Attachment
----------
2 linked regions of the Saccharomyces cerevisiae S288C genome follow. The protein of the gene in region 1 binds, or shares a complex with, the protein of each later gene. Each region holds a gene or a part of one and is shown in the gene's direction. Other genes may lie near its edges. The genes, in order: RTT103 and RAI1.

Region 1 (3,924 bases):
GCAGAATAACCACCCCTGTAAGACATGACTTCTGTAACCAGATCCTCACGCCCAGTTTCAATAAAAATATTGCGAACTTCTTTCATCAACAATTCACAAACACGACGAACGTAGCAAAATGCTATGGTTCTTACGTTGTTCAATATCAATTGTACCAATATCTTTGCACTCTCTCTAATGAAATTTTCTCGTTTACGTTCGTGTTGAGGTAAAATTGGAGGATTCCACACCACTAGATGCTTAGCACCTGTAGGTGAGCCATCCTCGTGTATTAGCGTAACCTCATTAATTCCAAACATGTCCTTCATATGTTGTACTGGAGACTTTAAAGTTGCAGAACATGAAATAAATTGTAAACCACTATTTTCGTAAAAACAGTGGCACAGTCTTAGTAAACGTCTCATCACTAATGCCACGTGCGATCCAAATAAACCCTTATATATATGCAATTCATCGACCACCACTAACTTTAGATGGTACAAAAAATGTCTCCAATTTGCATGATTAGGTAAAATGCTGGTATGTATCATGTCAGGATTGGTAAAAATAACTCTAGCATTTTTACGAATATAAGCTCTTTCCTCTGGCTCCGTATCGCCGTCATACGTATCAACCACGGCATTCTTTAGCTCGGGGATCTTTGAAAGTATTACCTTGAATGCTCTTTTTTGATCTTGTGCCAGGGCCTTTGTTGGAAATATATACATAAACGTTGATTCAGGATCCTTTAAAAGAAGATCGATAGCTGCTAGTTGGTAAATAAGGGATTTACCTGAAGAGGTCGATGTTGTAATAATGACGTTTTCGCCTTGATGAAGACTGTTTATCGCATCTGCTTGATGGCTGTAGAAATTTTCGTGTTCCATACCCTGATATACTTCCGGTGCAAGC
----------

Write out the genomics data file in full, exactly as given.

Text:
2 linked regions of the Saccharomyces cerevisiae S288C genome follow. The protein of the gene in region 1 binds, or shares a complex with, the protein of each later gene. Each region holds a gene or a part of one and is shown in the gene's direction. Other genes may lie near its edges. The genes, in order: RTT103 and RAI1.

Region 1 (3,924 bases):
GCAGAATAACCACCCCTGTAAGACATGACTTCTGTAACCAGATCCTCACGCCCAGTTTCAATAAAAATATTGCGAACTTCTTTCATCAACAATTCACAAACACGACGAACGTAGCAAAATGCTATGGTTCTTACGTTGTTCAATATCAATTGTACCAATATCTTTGCACTCTCTCTAATGAAATTTTCTCGTTTACGTTCGTGTTGAGGTAAAATTGGAGGATTCCACACCACTAGATGCTTAGCACCTGTAGGTGAGCCATCCTCGTGTATTAGCGTAACCTCATTAATTCCAAACATGTCCTTCATATGTTGTACTGGAGACTTTAAAGTTGCAGAACATGAAATAAATTGTAAACCACTATTTTCGTAAAAACAGTGGCACAGTCTTAGTAAACGTCTCATCACTAATGCCACGTGCGATCCAAATAAACCCTTATATATATGCAATTCATCGACCACCACTAACTTTAGATGGTACAAAAAATGTCTCCAATTTGCATGATTAGGTAAAATGCTGGTATGTATCATGTCAGGATTGGTAAAAATAACTCTAGCATTTTTACGAATATAAGCTCTTTCCTCTGGCTCCGTATCGCCGTCATACGTATCAACCACGGCATTCTTTAGCTCGGGGATCTTTGAAAGTATTACCTTGAATGCTCTTTTTTGATCTTGTGCCAGGGCCTTTGTTGGAAATATATACATAAACGTTGATTCAGGATCCTTTAAAAGAAGATCGATAGCTGCTAGTTGGTAAATAAGGGATTTACCTGAAGAGGTCGATGTTGTAATAATGACGTTTTCGCCTTGATGAAGACTGTTTATCGCATCTGCTTGATGGCTGTAGAAATTTTCGTGTTCCATACCCTGATATACTTCCGGTGCAAGC